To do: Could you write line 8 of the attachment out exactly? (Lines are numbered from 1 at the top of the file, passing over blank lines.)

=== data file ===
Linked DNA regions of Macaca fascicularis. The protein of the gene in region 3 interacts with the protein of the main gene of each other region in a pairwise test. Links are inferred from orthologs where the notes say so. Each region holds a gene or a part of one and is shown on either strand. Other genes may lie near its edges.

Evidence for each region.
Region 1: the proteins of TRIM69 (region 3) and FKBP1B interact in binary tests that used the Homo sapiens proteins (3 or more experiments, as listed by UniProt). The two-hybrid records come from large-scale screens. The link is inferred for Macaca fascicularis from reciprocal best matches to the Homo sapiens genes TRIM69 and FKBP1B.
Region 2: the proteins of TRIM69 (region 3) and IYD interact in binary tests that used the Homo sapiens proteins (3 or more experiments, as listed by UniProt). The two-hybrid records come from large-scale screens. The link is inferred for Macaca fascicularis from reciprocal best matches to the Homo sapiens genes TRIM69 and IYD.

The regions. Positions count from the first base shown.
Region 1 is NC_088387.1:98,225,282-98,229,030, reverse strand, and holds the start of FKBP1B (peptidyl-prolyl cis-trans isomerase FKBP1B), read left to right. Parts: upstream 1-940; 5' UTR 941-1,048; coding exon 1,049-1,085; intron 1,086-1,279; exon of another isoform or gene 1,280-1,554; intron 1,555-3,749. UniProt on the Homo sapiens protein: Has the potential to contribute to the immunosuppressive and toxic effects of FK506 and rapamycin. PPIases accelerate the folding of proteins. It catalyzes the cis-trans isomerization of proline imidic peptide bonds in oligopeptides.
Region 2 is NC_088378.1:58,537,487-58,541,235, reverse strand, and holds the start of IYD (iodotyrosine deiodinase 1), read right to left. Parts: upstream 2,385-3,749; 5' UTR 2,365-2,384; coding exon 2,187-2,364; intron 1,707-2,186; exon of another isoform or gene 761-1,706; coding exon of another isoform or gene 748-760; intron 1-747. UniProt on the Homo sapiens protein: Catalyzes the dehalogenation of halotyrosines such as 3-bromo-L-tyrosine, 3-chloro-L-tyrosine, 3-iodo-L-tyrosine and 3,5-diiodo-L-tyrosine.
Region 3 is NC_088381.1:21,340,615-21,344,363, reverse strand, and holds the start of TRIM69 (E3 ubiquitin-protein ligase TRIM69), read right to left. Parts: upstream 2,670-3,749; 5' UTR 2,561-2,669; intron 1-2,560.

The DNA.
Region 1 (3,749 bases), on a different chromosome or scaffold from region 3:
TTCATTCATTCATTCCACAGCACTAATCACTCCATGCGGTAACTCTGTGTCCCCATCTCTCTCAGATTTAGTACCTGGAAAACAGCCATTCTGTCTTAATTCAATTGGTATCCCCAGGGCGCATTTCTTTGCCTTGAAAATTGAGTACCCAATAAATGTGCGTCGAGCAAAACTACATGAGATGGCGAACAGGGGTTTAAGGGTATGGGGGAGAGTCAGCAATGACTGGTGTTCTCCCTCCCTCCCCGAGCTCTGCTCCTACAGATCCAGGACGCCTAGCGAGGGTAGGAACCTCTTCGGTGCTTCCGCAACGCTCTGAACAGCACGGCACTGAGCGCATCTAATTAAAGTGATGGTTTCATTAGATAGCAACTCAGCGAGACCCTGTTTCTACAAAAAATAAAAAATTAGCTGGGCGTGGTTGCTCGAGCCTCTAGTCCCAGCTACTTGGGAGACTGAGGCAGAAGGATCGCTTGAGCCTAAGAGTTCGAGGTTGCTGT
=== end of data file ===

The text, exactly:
Region 3 is NC_088381.1:21,340,615-21,344,363, reverse strand, and holds the start of TRIM69 (E3 ubiquitin-protein ligase TRIM69), read right to left. Parts: upstream 2,670-3,749; 5' UTR 2,561-2,669; intron 1-2,560.